There are many examples of negligence you may see in your everyday life, including car accidents, dog bite injuries, or slip and fall accidents. If the accident is minor and does not cause much damage, the injury victim may not bother with trying to recover any damages. However, in a serious accident, the injury victim may be left with thousands of dollars in medical bills, lost wages, and property damage. If the person responsible does not pay for the damages, the victim can file a personal injury claim to recover damages.
Negligence in a Car Accident
Car accidents are some of the most common causes of injuries in the United States. According to the Insurance Institute for Highway Safety (IIHS), more than 36,000 people died in motor vehicle crashes in 2019. Car accidents caused an estimated $242 billion in losses. Most car accidents are caused by operator error. Drivers owe a duty of care to others on the road, to drive as a reasonable person, and obey traffic laws.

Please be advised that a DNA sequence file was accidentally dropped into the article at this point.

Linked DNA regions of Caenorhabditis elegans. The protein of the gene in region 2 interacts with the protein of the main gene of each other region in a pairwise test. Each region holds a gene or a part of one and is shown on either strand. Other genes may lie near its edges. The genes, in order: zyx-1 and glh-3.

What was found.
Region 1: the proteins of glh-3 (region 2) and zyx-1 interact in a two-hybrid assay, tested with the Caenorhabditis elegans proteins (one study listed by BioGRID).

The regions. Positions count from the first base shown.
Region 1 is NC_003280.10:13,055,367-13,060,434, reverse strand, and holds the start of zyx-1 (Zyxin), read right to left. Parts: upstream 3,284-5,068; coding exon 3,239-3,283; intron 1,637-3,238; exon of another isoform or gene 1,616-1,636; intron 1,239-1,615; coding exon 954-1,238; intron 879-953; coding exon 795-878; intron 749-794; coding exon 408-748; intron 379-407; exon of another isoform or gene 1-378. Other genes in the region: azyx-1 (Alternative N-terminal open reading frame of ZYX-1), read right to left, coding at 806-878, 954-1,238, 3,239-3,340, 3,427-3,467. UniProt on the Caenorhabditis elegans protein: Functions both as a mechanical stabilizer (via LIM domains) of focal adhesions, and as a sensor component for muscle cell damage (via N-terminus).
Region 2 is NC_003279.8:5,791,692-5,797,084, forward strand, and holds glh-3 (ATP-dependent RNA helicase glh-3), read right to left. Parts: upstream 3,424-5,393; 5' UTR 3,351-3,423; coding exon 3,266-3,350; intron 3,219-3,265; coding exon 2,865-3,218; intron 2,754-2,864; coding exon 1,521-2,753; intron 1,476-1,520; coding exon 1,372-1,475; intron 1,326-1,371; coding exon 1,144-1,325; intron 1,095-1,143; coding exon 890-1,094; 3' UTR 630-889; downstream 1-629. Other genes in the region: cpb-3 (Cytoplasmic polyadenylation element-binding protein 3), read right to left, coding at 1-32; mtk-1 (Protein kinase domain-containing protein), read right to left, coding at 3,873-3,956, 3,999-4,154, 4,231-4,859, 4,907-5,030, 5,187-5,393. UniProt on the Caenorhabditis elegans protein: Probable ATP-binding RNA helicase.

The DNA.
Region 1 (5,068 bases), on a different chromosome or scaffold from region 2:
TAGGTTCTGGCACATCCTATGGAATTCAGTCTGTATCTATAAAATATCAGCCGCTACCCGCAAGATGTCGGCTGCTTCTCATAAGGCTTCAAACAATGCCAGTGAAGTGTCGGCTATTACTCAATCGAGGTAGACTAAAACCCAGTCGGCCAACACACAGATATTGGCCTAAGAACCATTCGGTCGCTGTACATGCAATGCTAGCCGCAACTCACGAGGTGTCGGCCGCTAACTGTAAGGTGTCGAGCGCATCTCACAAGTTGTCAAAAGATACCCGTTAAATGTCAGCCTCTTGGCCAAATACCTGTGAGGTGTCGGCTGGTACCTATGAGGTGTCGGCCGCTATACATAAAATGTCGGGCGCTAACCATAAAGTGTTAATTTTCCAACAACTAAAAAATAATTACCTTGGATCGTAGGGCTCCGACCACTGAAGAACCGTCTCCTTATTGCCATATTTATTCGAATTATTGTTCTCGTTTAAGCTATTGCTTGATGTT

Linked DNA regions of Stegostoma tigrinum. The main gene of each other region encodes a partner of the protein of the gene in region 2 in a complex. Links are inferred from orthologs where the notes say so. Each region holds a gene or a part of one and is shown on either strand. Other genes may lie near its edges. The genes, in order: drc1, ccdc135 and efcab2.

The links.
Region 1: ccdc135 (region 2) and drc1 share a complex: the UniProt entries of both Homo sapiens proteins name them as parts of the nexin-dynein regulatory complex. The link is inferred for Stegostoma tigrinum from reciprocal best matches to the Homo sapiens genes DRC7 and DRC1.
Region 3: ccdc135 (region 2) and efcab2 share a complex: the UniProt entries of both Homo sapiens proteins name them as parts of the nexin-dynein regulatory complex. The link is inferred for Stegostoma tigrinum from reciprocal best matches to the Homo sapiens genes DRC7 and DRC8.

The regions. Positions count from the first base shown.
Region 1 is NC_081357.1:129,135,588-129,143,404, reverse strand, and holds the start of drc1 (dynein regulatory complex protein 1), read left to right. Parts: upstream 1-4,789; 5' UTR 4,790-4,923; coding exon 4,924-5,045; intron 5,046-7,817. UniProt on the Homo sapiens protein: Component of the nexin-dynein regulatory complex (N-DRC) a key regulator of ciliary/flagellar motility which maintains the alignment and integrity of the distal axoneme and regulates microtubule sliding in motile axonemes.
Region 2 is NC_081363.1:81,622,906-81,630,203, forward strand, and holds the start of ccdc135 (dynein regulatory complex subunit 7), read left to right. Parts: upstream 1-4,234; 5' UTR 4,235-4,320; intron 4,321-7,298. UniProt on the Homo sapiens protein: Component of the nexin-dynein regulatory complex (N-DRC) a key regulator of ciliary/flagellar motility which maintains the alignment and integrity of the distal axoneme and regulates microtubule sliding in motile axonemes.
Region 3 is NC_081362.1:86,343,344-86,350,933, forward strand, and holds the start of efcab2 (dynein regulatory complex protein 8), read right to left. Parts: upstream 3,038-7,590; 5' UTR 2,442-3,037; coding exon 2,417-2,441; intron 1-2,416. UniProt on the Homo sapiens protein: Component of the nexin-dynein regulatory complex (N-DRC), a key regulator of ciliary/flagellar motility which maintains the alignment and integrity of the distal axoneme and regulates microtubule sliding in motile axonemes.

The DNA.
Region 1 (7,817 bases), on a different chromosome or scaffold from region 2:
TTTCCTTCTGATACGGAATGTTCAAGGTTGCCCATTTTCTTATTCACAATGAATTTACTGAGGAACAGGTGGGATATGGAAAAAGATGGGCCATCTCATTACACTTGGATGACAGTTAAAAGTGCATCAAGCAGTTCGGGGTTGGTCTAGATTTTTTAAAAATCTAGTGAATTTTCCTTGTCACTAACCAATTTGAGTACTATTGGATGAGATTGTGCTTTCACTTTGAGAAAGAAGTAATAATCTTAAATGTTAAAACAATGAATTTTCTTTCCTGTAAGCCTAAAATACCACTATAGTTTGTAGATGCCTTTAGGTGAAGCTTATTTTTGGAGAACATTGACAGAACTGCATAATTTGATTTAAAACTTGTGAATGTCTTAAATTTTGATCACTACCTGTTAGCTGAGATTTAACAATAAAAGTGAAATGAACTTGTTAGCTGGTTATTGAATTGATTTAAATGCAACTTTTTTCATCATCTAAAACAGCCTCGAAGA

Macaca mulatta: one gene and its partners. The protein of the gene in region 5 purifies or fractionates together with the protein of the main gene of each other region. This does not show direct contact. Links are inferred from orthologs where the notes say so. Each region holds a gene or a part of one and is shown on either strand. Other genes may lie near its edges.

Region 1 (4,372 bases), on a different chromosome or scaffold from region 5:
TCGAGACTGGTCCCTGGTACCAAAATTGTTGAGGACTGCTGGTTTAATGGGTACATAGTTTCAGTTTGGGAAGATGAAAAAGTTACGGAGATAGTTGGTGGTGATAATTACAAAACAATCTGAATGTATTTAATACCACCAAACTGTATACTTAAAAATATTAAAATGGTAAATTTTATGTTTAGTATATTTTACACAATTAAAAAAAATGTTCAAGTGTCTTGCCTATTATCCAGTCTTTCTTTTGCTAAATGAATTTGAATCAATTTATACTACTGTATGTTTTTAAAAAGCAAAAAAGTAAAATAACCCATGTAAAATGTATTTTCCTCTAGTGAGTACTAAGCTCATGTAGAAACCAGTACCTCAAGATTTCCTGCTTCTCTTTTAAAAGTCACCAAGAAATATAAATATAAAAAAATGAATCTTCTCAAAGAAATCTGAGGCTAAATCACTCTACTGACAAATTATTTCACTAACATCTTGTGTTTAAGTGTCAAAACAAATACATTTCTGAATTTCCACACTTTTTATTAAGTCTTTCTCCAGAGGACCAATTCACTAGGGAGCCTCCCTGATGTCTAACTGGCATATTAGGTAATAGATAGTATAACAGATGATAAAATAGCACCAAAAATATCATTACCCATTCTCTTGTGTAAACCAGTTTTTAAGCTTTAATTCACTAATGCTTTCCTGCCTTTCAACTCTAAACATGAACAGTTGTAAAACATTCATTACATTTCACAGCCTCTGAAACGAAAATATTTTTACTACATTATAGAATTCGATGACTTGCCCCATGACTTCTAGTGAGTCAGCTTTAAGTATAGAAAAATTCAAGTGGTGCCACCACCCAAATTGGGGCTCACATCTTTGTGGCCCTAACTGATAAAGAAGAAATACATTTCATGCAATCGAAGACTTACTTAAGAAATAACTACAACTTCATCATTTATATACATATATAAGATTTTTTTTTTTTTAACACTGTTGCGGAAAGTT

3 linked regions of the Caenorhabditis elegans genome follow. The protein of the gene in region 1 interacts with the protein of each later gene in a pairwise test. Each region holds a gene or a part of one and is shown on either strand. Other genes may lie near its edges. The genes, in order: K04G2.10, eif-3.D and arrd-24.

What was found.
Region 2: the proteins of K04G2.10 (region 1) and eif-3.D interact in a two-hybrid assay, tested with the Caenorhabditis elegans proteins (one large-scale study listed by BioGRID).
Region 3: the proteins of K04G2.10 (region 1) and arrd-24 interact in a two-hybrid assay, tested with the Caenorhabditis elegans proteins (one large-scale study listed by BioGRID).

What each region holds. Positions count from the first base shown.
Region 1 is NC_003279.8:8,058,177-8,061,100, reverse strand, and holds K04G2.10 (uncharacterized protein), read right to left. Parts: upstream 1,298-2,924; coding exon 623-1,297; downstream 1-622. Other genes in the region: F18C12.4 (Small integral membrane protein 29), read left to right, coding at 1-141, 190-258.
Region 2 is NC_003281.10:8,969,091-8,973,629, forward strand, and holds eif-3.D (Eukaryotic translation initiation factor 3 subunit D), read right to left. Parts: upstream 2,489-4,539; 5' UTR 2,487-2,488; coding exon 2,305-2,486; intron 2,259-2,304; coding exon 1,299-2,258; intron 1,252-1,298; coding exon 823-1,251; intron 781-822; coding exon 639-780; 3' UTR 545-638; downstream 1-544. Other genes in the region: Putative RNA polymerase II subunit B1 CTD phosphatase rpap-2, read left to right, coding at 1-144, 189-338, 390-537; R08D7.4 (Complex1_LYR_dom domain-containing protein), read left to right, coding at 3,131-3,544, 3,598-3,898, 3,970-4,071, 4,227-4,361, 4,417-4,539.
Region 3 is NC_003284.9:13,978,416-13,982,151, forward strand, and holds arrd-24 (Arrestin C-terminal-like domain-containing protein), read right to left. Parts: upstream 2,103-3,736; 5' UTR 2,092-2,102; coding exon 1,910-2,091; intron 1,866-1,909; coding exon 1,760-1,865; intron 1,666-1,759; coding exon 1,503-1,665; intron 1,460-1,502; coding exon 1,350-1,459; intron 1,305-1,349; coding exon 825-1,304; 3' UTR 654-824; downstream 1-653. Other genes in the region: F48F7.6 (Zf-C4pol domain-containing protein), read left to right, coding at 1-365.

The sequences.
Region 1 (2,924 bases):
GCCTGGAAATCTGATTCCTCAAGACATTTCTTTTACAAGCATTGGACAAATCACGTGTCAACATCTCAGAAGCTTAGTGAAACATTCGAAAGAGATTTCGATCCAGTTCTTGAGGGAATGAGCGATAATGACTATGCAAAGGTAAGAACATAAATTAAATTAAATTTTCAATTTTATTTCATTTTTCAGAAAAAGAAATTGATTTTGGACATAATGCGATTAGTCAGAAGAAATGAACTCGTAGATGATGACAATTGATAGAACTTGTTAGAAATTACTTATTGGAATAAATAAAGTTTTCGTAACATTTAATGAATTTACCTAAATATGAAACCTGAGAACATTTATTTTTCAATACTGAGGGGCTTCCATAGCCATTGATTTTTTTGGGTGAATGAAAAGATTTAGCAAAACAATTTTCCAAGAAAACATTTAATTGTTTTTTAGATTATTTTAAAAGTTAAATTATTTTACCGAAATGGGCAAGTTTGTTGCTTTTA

Many car accident cases can involve negligence per se. In a car accident, the injury victim may be able to show negligence of the other driver by the fact that they were violating a traffic law that was intended to avoid accidents. For example, traffic laws requiring drivers to stop at a stop sign or red light are intended to protect other drivers, pedestrians, and cyclists. If another driver ran a red light that caused an accident, running the red light may be used as evidence of the driver’s negligence.
Negligence in a Dog Bite Injury
Dogs cannot be held responsible for biting someone but their owners can. Dog owners and other animal owners are responsible for when their animals cause damage. Some states require the injury victim to show that the dog owner was negligent. However, other states have strict liability that creates a presumption of fault after a dog bite.